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UN disability rights committee to review Moldova, Iran, Cyprus, Jordan, Armenia, Honduras, Canada and Bosnia and Herzegovina

GENEVA (15 March 2017) – The UN Committee on the Rights of Persons with Disabilities is meeting in Geneva from 20 March to 12 April 2017 to review the following countries:  Moldova (21-22 March); Iran (22-23 March); Cyprus (23-24 March); Bosnia and Herzegovina (27-28 March); Jordan (28-29 March); Armenia (29-30 March); Honduras (30-31 March) and Canada (3-4 April).

The above are among the 172 States that have ratified the Convention on the Rights of Persons with Disabilities, and so are required to submit regular reports to the Committee, which is composed of 18 international independent experts.

During the meetings in Geneva, Committee members will hold question and answer sessions with the respective State delegations. They will also hear from organisations representing disabled persons, NGOs and national human rights institutions.

Venue: Room 17, Palais des Nations, Geneva

Time: Each review runs from 15:00 to 18:00 Geneva time and continues the following day from 10:00 to 13:00.  The public sessions will be webcast at http://webtv.un.org/

The issues likely to be discussed, the States’ reports, plus information from civil society organisations can be found here.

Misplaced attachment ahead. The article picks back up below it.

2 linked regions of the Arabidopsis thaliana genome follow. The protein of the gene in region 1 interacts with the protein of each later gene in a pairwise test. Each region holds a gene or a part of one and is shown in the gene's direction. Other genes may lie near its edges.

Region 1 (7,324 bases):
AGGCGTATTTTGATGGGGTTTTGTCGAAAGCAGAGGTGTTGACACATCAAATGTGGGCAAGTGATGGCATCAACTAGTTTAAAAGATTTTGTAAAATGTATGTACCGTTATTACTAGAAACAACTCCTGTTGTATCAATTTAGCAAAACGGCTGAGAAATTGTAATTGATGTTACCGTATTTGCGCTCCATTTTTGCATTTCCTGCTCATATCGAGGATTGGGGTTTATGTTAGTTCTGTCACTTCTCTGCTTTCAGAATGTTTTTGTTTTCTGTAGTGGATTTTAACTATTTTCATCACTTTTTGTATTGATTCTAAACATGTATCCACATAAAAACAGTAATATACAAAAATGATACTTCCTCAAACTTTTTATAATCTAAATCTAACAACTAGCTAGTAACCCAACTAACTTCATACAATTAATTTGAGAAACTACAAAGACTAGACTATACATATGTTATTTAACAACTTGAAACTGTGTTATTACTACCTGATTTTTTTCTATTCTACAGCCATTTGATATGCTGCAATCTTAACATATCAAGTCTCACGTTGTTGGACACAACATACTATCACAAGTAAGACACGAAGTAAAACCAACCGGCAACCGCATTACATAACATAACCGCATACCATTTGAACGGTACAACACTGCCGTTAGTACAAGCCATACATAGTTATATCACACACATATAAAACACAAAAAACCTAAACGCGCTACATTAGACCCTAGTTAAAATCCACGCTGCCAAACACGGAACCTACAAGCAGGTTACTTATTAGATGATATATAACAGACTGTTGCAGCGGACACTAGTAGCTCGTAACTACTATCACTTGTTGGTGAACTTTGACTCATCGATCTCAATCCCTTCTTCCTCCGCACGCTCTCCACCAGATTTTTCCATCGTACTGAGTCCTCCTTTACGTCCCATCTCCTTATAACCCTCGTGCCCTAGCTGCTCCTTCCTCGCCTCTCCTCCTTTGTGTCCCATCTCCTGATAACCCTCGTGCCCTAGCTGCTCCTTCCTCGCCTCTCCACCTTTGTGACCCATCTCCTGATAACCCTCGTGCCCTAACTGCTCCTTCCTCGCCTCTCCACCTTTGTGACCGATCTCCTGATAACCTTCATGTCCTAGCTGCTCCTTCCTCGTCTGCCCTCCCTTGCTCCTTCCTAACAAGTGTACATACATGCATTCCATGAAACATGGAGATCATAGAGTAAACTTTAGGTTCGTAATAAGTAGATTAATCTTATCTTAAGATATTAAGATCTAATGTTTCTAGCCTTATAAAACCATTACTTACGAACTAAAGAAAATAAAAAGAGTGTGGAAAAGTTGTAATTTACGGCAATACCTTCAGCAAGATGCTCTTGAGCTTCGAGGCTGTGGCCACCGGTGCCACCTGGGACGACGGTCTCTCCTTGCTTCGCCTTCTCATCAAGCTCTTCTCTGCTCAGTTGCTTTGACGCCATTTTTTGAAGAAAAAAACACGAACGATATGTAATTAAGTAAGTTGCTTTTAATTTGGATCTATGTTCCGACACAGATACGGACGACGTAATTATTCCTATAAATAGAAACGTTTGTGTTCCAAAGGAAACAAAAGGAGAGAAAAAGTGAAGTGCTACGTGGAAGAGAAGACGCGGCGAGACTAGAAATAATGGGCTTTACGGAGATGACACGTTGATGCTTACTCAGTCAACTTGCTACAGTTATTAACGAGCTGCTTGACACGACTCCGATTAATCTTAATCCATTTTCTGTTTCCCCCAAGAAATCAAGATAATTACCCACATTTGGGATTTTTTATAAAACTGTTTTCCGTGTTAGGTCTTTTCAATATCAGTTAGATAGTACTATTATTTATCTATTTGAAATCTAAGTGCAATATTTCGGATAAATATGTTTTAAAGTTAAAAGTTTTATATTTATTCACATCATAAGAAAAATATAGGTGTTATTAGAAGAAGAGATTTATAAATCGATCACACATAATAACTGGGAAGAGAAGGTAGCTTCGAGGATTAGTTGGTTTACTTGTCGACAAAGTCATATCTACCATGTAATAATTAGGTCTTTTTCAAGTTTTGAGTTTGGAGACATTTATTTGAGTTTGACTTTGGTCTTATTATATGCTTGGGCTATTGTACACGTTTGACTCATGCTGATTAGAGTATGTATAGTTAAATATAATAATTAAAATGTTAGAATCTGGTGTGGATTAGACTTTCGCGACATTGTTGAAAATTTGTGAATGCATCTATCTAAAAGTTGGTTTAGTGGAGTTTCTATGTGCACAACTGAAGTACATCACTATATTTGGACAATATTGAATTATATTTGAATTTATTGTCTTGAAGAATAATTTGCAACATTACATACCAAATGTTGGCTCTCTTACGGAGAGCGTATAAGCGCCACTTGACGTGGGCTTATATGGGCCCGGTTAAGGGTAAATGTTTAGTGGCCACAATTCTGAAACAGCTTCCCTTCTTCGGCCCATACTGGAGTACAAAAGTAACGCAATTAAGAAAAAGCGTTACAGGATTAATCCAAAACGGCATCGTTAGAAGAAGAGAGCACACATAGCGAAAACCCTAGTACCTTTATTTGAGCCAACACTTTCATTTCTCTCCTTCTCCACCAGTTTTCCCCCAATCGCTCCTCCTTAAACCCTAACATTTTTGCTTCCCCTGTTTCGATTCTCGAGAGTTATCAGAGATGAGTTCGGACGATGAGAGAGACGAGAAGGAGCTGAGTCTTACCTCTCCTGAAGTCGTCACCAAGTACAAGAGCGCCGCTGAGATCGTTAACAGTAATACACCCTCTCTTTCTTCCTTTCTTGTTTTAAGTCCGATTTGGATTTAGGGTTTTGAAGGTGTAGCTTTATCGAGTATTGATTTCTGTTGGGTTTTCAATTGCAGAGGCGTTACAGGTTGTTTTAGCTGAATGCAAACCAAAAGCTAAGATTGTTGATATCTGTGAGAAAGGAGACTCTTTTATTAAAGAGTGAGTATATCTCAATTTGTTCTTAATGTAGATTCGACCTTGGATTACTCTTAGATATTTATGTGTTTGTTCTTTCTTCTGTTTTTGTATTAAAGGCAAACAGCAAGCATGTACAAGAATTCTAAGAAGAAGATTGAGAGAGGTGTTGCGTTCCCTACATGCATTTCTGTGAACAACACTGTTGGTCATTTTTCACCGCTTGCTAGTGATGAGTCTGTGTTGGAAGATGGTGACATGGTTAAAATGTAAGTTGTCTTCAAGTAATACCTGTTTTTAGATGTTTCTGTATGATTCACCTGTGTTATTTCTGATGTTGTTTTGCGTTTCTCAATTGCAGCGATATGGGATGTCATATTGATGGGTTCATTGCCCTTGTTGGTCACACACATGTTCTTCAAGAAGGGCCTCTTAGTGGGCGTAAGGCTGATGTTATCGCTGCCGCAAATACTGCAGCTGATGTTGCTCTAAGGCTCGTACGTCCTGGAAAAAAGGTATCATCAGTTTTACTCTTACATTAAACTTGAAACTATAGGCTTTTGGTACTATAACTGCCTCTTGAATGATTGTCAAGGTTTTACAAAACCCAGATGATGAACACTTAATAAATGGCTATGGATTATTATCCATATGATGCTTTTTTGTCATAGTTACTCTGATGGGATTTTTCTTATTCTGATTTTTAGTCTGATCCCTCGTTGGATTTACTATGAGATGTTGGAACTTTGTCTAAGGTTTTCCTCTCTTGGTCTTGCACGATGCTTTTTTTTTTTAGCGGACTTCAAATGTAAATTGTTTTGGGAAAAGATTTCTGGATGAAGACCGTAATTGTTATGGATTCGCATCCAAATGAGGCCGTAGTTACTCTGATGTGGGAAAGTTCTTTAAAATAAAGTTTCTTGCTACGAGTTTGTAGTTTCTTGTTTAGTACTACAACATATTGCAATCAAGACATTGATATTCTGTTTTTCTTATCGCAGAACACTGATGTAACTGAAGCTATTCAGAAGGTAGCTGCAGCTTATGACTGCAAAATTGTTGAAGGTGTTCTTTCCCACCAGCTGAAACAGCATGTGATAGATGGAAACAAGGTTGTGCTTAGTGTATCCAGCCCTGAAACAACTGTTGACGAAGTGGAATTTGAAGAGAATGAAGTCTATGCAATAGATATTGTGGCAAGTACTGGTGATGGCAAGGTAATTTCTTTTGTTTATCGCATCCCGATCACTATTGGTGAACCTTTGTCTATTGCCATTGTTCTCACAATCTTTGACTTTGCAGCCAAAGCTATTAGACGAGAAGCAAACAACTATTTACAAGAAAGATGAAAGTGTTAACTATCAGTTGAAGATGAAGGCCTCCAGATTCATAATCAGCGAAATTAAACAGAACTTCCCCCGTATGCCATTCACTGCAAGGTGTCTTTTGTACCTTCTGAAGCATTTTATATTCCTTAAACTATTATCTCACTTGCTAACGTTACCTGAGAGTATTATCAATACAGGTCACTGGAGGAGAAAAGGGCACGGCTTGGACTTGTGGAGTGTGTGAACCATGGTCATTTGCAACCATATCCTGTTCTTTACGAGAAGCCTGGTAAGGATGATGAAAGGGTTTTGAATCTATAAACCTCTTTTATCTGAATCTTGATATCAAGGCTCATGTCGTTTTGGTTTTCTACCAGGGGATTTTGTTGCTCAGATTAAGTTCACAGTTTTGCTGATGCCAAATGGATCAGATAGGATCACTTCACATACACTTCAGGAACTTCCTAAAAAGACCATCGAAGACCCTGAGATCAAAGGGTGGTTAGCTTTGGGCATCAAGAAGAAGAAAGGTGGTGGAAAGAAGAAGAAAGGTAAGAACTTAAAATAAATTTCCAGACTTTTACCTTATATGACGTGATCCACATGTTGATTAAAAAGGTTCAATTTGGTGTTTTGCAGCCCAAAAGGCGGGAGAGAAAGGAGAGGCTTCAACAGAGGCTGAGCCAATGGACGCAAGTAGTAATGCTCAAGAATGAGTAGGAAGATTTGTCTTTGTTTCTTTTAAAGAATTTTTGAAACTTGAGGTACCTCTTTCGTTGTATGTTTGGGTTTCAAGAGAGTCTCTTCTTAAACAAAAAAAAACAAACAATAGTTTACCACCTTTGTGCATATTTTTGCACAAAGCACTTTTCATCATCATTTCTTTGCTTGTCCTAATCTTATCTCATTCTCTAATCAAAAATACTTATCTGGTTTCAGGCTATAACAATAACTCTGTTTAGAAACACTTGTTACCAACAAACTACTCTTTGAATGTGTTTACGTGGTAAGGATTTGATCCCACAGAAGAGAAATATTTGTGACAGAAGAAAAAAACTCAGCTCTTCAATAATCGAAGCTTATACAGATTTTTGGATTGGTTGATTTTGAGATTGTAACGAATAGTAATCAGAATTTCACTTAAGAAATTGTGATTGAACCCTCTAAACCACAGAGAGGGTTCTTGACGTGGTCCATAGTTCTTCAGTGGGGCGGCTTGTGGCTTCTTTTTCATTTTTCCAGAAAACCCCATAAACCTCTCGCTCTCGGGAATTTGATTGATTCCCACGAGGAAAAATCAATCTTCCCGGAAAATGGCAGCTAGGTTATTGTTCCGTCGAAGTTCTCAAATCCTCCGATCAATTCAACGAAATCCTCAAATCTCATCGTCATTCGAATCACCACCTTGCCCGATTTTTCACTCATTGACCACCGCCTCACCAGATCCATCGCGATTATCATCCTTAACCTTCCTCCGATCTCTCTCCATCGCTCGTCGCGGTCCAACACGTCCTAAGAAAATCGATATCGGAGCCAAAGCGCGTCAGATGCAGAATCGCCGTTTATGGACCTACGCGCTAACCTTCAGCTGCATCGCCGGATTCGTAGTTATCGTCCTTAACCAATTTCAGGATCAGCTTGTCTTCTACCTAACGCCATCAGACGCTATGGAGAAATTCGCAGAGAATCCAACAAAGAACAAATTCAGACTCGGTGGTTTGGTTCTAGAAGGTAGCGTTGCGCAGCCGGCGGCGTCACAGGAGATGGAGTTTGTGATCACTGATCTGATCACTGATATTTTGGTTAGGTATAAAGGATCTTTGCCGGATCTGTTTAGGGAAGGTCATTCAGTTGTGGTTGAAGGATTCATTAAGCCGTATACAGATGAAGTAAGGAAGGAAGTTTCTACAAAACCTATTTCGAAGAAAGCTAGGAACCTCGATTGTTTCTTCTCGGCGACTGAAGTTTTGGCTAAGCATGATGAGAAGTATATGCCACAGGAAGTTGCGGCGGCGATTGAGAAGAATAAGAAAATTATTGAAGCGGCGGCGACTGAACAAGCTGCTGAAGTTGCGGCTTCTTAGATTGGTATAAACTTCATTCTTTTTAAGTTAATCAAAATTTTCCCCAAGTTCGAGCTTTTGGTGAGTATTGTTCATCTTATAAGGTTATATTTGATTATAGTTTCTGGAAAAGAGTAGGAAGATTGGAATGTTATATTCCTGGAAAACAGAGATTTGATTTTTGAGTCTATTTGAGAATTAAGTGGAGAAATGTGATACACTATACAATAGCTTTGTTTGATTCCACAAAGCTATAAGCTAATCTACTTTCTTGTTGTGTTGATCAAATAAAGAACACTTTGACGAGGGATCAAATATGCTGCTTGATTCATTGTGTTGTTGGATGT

The Committee will publish its findings here on 13 April 2017.

ENDS

For media requests please contact:
Nicoleta Panta,  +41(0) 22 9179310/npanta@ohchr.org

Media accreditation – please go here.   

Background

What is CRPD and why is it important?

The Convention on the Rights of Persons with Disabilities is a human rights treaty designed by representatives of the international community - including people with disabilities, government officials, representatives of non-governmental organizations and others - to change the way people with disabilities are viewed and treated in their societies.

Rather than considering disability as an issue of medicine, charity or dependency, the Convention challenges people worldwide to understand disability as a human rights issue. The Convention covers many areas where obstacles can arise, such as physical access to buildings, roads and transportation, and access to information through written and electronic communications. The Convention also aims to reduce stigma and discrimination, which are often reasons why people with disabilities are excluded from education, employment and health and other services.

There are around 1 billion people with disabilities in the world. They are often the poorest of the poor. The stigma and discrimination they suffer are common in all societies. The Convention on the Rights of Persons with Disabilities is important because it is a tool for ensuring that people with disabilities have access to the same rights and opportunities as everybody else.

CRPD is the international monitoring body that currently exists to guarantee that States that have ratified the treaty (CRPD) will promote and protect the rights of people with disabilities.

More information on the CRPD: http://www.ohchr.org/EN/HRBodies/CRPD/Pages/CRPDIndex.aspx

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